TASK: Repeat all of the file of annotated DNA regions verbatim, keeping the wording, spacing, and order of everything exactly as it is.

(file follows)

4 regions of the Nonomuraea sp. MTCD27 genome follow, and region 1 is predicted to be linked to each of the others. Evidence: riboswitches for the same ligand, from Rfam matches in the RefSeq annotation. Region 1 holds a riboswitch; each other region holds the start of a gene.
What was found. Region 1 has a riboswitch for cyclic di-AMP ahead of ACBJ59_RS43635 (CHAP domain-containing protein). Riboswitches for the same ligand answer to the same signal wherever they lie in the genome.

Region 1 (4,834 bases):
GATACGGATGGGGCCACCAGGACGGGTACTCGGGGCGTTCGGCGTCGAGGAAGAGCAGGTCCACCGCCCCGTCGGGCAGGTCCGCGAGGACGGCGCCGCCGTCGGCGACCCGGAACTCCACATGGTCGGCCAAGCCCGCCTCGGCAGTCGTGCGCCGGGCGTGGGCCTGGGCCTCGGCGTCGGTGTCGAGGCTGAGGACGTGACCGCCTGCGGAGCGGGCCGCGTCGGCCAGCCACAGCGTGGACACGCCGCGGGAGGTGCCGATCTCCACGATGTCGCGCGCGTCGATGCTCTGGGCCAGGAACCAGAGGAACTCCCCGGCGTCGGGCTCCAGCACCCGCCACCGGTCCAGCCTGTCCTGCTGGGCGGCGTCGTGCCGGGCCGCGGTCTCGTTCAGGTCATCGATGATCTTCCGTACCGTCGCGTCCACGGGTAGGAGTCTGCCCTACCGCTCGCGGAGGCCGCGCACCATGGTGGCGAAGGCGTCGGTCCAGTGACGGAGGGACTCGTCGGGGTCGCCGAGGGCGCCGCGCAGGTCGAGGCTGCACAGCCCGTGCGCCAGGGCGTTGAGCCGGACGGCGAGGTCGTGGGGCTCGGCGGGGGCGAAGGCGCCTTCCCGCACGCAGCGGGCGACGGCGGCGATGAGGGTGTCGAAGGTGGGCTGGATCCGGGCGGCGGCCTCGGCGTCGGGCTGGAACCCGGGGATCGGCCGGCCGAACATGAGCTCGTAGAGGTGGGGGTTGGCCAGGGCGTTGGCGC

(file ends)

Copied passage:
4 regions of the Nonomuraea sp. MTCD27 genome follow, and region 1 is predicted to be linked to each of the others. Evidence: riboswitches for the same ligand, from Rfam matches in the RefSeq annotation. Region 1 holds a riboswitch; each other region holds the start of a gene.
What was found. Region 1 has a riboswitch for cyclic di-AMP ahead of ACBJ59_RS43635 (CHAP domain-containing protein). Riboswitches for the same ligand answer to the same signal wherever they lie in the genome.

Region 1 (4,834 bases):
GATACGGATGGGGCCACCAGGACGGGTACTCGGGGCGTTCGGCGTCGAGGAAGAGCAGGTCCACCGCCCCGTCGGGCAGGTCCGCGAGGACGGCGCCGCCGTCGGCGACCCGGAACTCCACATGGTCGGCCAAGCCCGCCTCGGCAGTCGTGCGCCGGGCGTGGGCCTGGGCCTCGGCGTCGGTGTCGAGGCTGAGGACGTGACCGCCTGCGGAGCGGGCCGCGTCGGCCAGCCACAGCGTGGACACGCCGCGGGAGGTGCCGATCTCCACGATGTCGCGCGCGTCGATGCTCTGGGCCAGGAACCAGAGGAACTCCCCGGCGTCGGGCTCCAGCACCCGCCACCGGTCCAGCCTGTCCTGCTGGGCGGCGTCGTGCCGGGCCGCGGTCTCGTTCAGGTCATCGATGATCTTCCGTACCGTCGCGTCCACGGGTAGGAGTCTGCCCTACCGCTCGCGGAGGCCGCGCACCATGGTGGCGAAGGCGTCGGTCCAGTGACGGAGGGACTCGTCGGGGTCGCCGAGGGCGCCGCGCAGGTCGAGGCTGCACAGCCCGTGCGCCAGGGCGTTGAGCCGGACGGCGAGGTCGTGGGGCTCGGCGGGGGCGAAGGCGCCTTCCCGCACGCAGCGGGCGACGGCGGCGATGAGGGTGTCGAAGGTGGGCTGGATCCGGGCGGCGGCCTCGGCGTCGGGCTGGAACCCGGGGATCGGCCGGCCGAACATGAGCTCGTAGAGGTGGGGGTTGGCCAGGGCGTTGGCGC